What are the levels of BIM?
2D, or not 2D? That is the question – at least, that’s part of it. In this blog, we’ll be looking at what defines the parameters of the different levels of BIM maturity.Read more
Since Mark Farmer’s 2016 review of UK Construction, titled ‘Modernise or Die’, the industry has taken great strides in its adoption of digital technology.
The benefits of digital construction are well rehearsed – investment in such technology pays dividends in the long term – but there are still barriers. What is it that prevents some contractors from improving profit margins, collaboration, time-efficiency and productivity?
Due to the structure of the industry, there are 4 systematic barriers to digital adoption that can be identified:
Fragmentation: Because projects tend to be broken up and distributed amongst small groups of specialised contractors working separately on ‘siloed’ tasks, unified workflows can be perceived as difficult to introduce. Within those silos, there is likely to be a lack of insight into the overall organisational structure, making it more difficult to get everyone pulling in the same direction. Careful coordination is therefore paramount in order to implement digital collaboration between all parties involved in a project.
Decentralisation: It’s not just separate companies that struggle with coordination. Individual construction companies can also contain disjointed silos. Larger companies in particular may be highly federated, with separate departments working independently and autonomously.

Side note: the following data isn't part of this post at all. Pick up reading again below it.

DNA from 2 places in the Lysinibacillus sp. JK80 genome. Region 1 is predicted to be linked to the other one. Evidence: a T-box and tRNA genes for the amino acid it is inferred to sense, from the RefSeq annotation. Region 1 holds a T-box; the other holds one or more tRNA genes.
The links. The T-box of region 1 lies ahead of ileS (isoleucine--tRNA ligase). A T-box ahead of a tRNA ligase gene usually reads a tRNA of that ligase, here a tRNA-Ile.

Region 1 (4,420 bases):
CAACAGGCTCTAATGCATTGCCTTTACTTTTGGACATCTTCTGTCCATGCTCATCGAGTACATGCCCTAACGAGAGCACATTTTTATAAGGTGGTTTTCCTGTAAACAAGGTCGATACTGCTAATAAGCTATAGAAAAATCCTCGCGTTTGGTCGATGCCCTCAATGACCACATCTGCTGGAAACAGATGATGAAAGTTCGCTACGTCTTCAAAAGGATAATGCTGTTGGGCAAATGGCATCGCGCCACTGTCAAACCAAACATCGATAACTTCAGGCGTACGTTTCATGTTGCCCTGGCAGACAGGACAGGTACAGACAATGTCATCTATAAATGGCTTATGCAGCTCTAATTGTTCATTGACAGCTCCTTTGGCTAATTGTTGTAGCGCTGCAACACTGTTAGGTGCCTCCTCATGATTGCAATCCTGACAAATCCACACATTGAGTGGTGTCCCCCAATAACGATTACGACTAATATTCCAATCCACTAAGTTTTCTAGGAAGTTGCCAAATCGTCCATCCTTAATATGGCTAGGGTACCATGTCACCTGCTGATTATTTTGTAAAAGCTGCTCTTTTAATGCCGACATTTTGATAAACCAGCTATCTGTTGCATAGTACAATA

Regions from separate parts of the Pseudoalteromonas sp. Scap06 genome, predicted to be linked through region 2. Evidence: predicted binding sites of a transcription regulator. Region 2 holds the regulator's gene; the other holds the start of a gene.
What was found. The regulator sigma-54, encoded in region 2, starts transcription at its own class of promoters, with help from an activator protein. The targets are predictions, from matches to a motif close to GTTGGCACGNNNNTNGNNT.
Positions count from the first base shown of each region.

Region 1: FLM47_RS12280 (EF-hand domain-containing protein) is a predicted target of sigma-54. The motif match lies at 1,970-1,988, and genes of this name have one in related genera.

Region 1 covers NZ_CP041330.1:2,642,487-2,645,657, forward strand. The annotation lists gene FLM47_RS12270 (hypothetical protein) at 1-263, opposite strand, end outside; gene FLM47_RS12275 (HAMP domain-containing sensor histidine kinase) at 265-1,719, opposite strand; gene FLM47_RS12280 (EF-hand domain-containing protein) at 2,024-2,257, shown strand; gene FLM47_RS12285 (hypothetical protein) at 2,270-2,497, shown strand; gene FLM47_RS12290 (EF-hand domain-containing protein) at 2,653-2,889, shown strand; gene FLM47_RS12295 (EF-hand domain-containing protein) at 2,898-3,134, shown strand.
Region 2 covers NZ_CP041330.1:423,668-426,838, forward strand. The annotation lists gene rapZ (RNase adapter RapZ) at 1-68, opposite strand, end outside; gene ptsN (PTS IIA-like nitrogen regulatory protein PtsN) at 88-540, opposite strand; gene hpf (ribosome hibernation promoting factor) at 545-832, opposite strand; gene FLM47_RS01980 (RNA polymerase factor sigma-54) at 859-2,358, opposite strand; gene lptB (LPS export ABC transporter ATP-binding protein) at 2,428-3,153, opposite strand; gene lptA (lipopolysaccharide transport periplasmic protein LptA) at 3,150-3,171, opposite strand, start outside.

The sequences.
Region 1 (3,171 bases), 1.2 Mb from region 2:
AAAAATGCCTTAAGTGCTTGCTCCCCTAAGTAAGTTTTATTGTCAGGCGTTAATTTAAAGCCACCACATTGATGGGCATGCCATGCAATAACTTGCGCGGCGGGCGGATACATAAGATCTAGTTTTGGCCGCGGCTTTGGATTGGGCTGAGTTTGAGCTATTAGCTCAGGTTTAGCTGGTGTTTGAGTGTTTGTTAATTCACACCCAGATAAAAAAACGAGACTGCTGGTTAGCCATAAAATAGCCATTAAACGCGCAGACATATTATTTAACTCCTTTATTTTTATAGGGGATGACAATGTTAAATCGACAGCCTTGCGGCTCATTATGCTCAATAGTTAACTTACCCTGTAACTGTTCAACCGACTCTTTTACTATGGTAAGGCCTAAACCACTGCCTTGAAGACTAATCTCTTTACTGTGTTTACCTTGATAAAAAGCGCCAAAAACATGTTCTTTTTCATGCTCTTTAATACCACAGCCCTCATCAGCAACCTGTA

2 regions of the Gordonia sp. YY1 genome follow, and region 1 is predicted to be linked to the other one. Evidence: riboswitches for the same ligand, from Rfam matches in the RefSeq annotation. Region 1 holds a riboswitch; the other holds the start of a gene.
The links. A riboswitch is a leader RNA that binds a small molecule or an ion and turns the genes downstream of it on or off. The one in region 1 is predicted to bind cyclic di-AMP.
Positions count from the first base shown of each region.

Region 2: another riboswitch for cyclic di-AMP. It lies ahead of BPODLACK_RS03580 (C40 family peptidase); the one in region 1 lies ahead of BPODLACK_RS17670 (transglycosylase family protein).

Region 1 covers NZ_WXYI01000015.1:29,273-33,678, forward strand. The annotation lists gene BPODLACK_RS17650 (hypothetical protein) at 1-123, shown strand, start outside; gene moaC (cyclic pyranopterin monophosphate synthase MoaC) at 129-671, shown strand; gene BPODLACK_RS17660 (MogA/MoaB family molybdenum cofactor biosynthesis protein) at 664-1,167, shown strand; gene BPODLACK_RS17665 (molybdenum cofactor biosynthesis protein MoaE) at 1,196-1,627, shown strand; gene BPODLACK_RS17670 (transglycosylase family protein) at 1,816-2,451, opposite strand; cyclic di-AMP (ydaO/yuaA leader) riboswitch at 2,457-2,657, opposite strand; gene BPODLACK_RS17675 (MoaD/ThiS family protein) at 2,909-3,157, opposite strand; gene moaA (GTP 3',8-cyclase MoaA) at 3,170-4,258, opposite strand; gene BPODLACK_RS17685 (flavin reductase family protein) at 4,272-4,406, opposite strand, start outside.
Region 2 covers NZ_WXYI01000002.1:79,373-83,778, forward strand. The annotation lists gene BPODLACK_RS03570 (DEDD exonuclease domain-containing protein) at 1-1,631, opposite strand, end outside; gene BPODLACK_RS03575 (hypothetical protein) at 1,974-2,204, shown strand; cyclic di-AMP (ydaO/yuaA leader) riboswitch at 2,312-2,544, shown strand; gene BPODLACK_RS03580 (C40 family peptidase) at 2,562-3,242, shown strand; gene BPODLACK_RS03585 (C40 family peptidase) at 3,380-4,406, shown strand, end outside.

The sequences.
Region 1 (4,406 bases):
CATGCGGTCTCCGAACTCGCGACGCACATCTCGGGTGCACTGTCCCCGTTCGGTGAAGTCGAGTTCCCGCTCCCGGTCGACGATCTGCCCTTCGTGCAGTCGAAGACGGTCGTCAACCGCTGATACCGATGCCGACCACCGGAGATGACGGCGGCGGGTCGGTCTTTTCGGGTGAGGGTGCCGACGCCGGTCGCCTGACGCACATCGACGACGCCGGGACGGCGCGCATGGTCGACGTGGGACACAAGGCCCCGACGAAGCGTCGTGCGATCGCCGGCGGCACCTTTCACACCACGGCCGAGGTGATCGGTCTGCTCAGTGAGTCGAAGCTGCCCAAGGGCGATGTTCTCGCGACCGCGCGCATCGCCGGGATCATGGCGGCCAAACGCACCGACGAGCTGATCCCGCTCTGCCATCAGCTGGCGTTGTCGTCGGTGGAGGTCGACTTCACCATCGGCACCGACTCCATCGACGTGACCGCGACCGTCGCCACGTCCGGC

Digital construction tools should not be regarded as prohibited by decentralisation and fragmentation. Rather, digitisation provides an excellent solution to these issues. Storing all of your project data on one, cloud-based system such as Zutec’s, makes collaboration simple. No matter how complex your project or organisation, features like document sharing, notifications, customised workflows and real-time versioning will improve communication and productivity.
Uniqueness: Because no two construction projects are alike, there is an assumption that systems used on one project will be irrelevant on the next. But there are technologies and methods available that can (and will) be used repeatedly. In Zutec’s case, digital modules are customisable and can than therefore be tailored to suit your unique project, whatever it entails.
Transience: Within construction, it is typical for specialists to come together and work on a single project and then disband. This high level of staff turnover means that individuals have less time to adapt to your organisation’s specific processes. As with decentralisation and fragmentation, digital tools should be seen as the solution in this instance, not the problem. Zutec’s systems are incredibly simple to use and will actually help short-term recruits to adapt more quickly to your methods.
As other parts of the supply chain move into digitised processes, it will become much easier to deal with day-to-day tasks such as invoicing if you’re on board the digital train too. Companies must not underestimate the appetite and capacity of their workforces to adapt to digitisation.
Zutec’s cloud-based modules offer effortless collaboration on everything from CDE and Field Management, to Handover and BIM. Very easy to use and compatible with standard smartphones, tablets and laptops, Zutec’s systems require no undue investment in training or hardware. Each module can be customised to your specific project for maximum efficiency.
In short, if you think the barriers to the benefits of digital construction software are insurmountable, you haven’t tried Zutec.